This Newspaper Publisher Became the Most Powerful Woman in Media
Who: Katharine “Kay” Graham, publisher and owner of the Washington Post and CEO of the Washington Post Company; catapulted the newspaper to global success; June 16, 1917–July 17, 2001
Why She Dazzles: Kay is the epitome of courage under fire. Her father, Eugene Meyer, bought the Washington Post in 1933, and her husband, Phil Graham, succeeded as its publisher in 1946 and transformed it into a national publication. Phil's mental illness culminated in suicide in 1963, and Kay discovered her own strength to take charge and made the Post everything you know about it today (minus the Jeff Bezos purchase). Read her Pulitzer Prize–winning autobiography, Personal History, for gripping details of how she overcame grief and insecurity to become one of the most powerful women in the world.
Why You Need to Know Her Today: Meryl Streep was nominated for an Academy Award for Best Actress for her portrayal of Kay in Steven Spielberg’s The Post, a revealing film about Kay’s experience during one of the most crucial moments of her career. Kay’s character never appeared in the popular Watergate film All the President’s Men, so she’s finally getting the Hollywood attention she deserves.
What She Would Say—Because She Wrote It Then: “The thing women must do to rise to power is to redefine their femininity. Once, power was considered a masculine attribute. In fact, power has no sex.”
What the Ladies Rocked Then: Truman Capote wrote the iconic novella Breakfast at Tiffany’s in 1958, and it became a film in 1961. The Tiffany flagship store instantly became popular in cinema and continues to be the place for an engagement ring. In 1956 Tiffany’s hired jewelry designer Jean Schlumberger, who created some of the fantastical pieces worn by Jackie O, Elizabeth Taylor, and Audrey Hepburn. He used lots of gold and colorful gemstones in his pieces, usually influenced by nature. In 1957, he set the famous Tiffany yellow diamond, weighing 128.51 carats, which was the largest yellow diamond at the time. Only three women have worn the yellow diamond, including Lady Gaga most recently.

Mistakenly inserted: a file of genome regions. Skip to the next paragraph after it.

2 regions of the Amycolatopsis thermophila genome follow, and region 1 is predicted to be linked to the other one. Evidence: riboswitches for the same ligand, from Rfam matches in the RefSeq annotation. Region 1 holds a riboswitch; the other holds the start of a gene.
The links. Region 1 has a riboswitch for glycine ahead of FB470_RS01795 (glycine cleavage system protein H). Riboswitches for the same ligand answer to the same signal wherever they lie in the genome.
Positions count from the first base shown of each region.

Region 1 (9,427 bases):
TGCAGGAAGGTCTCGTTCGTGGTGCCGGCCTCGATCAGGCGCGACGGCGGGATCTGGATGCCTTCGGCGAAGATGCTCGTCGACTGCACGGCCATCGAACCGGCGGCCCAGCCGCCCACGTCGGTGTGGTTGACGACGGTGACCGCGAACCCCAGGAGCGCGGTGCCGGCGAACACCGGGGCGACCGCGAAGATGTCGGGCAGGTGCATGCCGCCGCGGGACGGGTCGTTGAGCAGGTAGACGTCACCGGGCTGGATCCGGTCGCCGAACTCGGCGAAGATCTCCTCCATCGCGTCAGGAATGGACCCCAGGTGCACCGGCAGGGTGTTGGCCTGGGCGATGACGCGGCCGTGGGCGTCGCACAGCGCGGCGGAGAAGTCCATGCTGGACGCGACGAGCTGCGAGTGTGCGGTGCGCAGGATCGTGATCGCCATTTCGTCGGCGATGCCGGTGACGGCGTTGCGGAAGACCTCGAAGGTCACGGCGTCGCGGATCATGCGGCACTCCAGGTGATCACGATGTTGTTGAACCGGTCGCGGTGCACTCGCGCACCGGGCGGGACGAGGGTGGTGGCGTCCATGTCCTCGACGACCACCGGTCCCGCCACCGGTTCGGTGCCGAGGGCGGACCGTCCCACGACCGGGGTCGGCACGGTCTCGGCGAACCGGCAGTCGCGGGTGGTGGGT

How You Can Rock It Now: Kay wore a lot of classic pieces, notably chain necklaces. She wore designers like Halston and Balmain and accented her outfits with long necklaces. Whether wearing Tiffany, Cartier, or any other jeweler, Kay stood out as a powerful, classy woman in her own right—and you can too.
Where She Would Instagram: The Plaza Hotel. Fun fact: Kay and Truman Capote were such good friends that he threw his glamorous Black and White Ball in her honor in New York City in 1966. “Though I obviously appreciated it and loved the role, I was terribly nervous. I felt like an ancient debutante!” Kay said. “Once I forgot all the excitement outside and the party really started, it became great fun." The Black and White Ball became the event that, according to Vanity Fair, “heralded the emergence of another, more raucous one, devoted to publicity, celebrity, and big money.”
Shop the Sparkle: Black and White Ball
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